J. Money on Ben Franklin’s schedule
Given my thoughts about priorities, time, and scheduling this week, I was surprised to find in J. Money’s post at Budgets Are Sexy a bit about his own struggles with scheduling. I found out that he’s been on a schedule experiment since the beginning of August. “I have my moments where I get a bunch of stuff done and feel like a complete rock star,” he wrote at the end of July, “but a few days later I’m typically back to ‘trying to figure it all out again.’ And I think a lot of it has to do with finding that optimum schedule that works best for you . . . [S]omething needs to change. And I’m hoping Ben Franklin has the answer.”
You can see Ben Franklin’s schedule – or Scheme as he called it – in Jay’s post. Franklin’s morning started with “Rise, wash, and address Powerful Goodness!” and the question, “What good shall I do this day?” His evening ended with, “Examination of the day,” and the question, “What good have I done today?” Like Covey’s schedule, Franklin’s “scheme” is in service of the greater good – not an end in itself. Not just a tool of logistical efficiency.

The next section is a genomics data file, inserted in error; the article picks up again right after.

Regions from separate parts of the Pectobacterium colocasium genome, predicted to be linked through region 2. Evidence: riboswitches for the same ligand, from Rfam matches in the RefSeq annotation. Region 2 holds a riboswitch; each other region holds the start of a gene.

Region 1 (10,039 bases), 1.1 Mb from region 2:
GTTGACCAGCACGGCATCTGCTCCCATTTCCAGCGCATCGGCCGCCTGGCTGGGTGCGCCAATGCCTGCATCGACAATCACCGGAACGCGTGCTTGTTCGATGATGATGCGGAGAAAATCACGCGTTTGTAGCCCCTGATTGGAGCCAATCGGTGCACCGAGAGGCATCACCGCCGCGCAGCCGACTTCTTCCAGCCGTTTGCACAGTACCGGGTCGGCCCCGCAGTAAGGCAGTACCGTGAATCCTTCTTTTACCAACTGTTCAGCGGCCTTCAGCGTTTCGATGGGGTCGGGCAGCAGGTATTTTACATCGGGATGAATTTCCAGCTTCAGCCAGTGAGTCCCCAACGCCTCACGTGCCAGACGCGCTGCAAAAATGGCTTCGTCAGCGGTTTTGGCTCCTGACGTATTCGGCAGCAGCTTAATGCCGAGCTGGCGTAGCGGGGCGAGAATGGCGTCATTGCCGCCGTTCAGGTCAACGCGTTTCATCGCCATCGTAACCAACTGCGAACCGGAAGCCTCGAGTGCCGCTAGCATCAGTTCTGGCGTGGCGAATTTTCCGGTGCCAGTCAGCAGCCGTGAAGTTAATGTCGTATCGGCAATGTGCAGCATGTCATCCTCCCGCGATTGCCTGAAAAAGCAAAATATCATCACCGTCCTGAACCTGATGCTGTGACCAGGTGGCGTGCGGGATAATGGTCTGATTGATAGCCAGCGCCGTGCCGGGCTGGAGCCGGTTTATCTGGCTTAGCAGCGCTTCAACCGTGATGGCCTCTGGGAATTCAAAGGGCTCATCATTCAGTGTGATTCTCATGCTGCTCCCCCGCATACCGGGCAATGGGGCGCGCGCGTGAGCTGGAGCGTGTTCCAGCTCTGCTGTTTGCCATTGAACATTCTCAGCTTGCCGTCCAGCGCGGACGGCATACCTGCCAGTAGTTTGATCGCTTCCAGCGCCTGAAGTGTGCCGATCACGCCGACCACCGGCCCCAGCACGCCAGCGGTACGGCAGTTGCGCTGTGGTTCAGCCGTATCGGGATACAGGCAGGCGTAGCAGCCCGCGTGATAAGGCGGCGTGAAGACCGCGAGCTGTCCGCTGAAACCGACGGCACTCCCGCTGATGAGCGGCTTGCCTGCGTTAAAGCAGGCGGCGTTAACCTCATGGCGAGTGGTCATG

I too know that “Something needs to change,” and I’m going to start with a more proactive plan for my days. Stephen Covey’s schedule is way too elaborate for me. Mine is simple. I have posted a big, laminated calendar in the spare bedroom that I use as my writing space. I’m starting to carve each day into morning, afternoon, and evening, and as I fill it in, I’m mindful of my priorities – of my own personal “mission”. Starting with a devotion to “Powerful Goodness!” (I love that), I’m trying to make sure that I allocate time first to what is most important, my family, and then to other areas of decreasing importance. Some things I’m restricting. To others, I’m giving more space.